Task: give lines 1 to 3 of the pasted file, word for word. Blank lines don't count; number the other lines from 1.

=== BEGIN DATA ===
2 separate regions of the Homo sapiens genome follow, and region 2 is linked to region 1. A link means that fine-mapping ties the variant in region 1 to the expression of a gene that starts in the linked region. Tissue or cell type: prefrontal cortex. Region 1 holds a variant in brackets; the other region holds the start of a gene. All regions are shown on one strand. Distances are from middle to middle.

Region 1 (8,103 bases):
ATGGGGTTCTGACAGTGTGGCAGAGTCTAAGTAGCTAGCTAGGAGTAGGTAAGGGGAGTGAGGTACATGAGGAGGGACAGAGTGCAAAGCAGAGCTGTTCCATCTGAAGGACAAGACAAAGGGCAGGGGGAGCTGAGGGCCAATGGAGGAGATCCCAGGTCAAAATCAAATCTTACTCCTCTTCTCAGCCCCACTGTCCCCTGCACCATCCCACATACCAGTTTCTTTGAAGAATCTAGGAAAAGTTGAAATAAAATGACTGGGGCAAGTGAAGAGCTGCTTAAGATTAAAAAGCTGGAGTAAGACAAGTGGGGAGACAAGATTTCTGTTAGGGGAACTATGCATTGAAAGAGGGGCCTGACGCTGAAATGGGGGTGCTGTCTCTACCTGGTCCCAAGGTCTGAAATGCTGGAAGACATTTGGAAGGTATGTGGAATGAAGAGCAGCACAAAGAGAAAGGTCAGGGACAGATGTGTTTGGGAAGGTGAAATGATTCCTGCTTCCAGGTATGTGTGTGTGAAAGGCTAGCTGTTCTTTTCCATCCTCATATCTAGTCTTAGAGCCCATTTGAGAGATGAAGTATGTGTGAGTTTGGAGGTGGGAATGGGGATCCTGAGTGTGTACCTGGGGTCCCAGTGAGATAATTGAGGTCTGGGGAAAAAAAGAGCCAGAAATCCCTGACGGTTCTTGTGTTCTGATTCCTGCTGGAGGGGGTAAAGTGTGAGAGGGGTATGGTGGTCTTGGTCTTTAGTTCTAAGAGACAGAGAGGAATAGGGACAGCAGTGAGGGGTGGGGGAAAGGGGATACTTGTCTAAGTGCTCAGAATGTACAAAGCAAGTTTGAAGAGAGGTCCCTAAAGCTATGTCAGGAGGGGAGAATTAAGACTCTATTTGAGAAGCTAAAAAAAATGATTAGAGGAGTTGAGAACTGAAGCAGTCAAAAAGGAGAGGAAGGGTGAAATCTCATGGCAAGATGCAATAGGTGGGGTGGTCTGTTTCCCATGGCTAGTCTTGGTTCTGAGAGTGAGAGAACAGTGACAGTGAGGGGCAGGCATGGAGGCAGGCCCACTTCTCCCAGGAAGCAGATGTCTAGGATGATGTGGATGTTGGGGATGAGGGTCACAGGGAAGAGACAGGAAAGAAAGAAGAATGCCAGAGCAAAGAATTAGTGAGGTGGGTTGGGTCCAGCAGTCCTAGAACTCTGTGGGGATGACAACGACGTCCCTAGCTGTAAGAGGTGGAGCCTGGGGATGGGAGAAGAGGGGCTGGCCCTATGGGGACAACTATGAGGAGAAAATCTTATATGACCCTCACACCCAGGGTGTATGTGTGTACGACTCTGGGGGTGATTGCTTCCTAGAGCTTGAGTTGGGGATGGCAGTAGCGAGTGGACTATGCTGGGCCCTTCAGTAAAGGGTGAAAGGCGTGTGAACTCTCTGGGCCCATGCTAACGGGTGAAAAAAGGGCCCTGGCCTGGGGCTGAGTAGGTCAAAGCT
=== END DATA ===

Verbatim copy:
2 separate regions of the Homo sapiens genome follow, and region 2 is linked to region 1. A link means that fine-mapping ties the variant in region 1 to the expression of a gene that starts in the linked region. Tissue or cell type: prefrontal cortex. Region 1 holds a variant in brackets; the other region holds the start of a gene. All regions are shown on one strand. Distances are from middle to middle.

Region 1 (8,103 bases):
ATGGGGTTCTGACAGTGTGGCAGAGTCTAAGTAGCTAGCTAGGAGTAGGTAAGGGGAGTGAGGTACATGAGGAGGGACAGAGTGCAAAGCAGAGCTGTTCCATCTGAAGGACAAGACAAAGGGCAGGGGGAGCTGAGGGCCAATGGAGGAGATCCCAGGTCAAAATCAAATCTTACTCCTCTTCTCAGCCCCACTGTCCCCTGCACCATCCCACATACCAGTTTCTTTGAAGAATCTAGGAAAAGTTGAAATAAAATGACTGGGGCAAGTGAAGAGCTGCTTAAGATTAAAAAGCTGGAGTAAGACAAGTGGGGAGACAAGATTTCTGTTAGGGGAACTATGCATTGAAAGAGGGGCCTGACGCTGAAATGGGGGTGCTGTCTCTACCTGGTCCCAAGGTCTGAAATGCTGGAAGACATTTGGAAGGTATGTGGAATGAAGAGCAGCACAAAGAGAAAGGTCAGGGACAGATGTGTTTGGGAAGGTGAAATGATTCCTGCTTCCAGGTATGTGTGTGTGAAAGGCTAGCTGTTCTTTTCCATCCTCATATCTAGTCTTAGAGCCCATTTGAGAGATGAAGTATGTGTGAGTTTGGAGGTGGGAATGGGGATCCTGAGTGTGTACCTGGGGTCCCAGTGAGATAATTGAGGTCTGGGGAAAAAAAGAGCCAGAAATCCCTGACGGTTCTTGTGTTCTGATTCCTGCTGGAGGGGGTAAAGTGTGAGAGGGGTATGGTGGTCTTGGTCTTTAGTTCTAAGAGACAGAGAGGAATAGGGACAGCAGTGAGGGGTGGGGGAAAGGGGATACTTGTCTAAGTGCTCAGAATGTACAAAGCAAGTTTGAAGAGAGGTCCCTAAAGCTATGTCAGGAGGGGAGAATTAAGACTCTATTTGAGAAGCTAAAAAAAATGATTAGAGGAGTTGAGAACTGAAGCAGTCAAAAAGGAGAGGAAGGGTGAAATCTCATGGCAAGATGCAATAGGTGGGGTGGTCTGTTTCCCATGGCTAGTCTTGGTTCTGAGAGTGAGAGAACAGTGACAGTGAGGGGCAGGCATGGAGGCAGGCCCACTTCTCCCAGGAAGCAGATGTCTAGGATGATGTGGATGTTGGGGATGAGGGTCACAGGGAAGAGACAGGAAAGAAAGAAGAATGCCAGAGCAAAGAATTAGTGAGGTGGGTTGGGTCCAGCAGTCCTAGAACTCTGTGGGGATGACAACGACGTCCCTAGCTGTAAGAGGTGGAGCCTGGGGATGGGAGAAGAGGGGCTGGCCCTATGGGGACAACTATGAGGAGAAAATCTTATATGACCCTCACACCCAGGGTGTATGTGTGTACGACTCTGGGGGTGATTGCTTCCTAGAGCTTGAGTTGGGGATGGCAGTAGCGAGTGGACTATGCTGGGCCCTTCAGTAAAGGGTGAAAGGCGTGTGAACTCTCTGGGCCCATGCTAACGGGTGAAAAAAGGGCCCTGGCCTGGGGCTGAGTAGGTCAAAGCT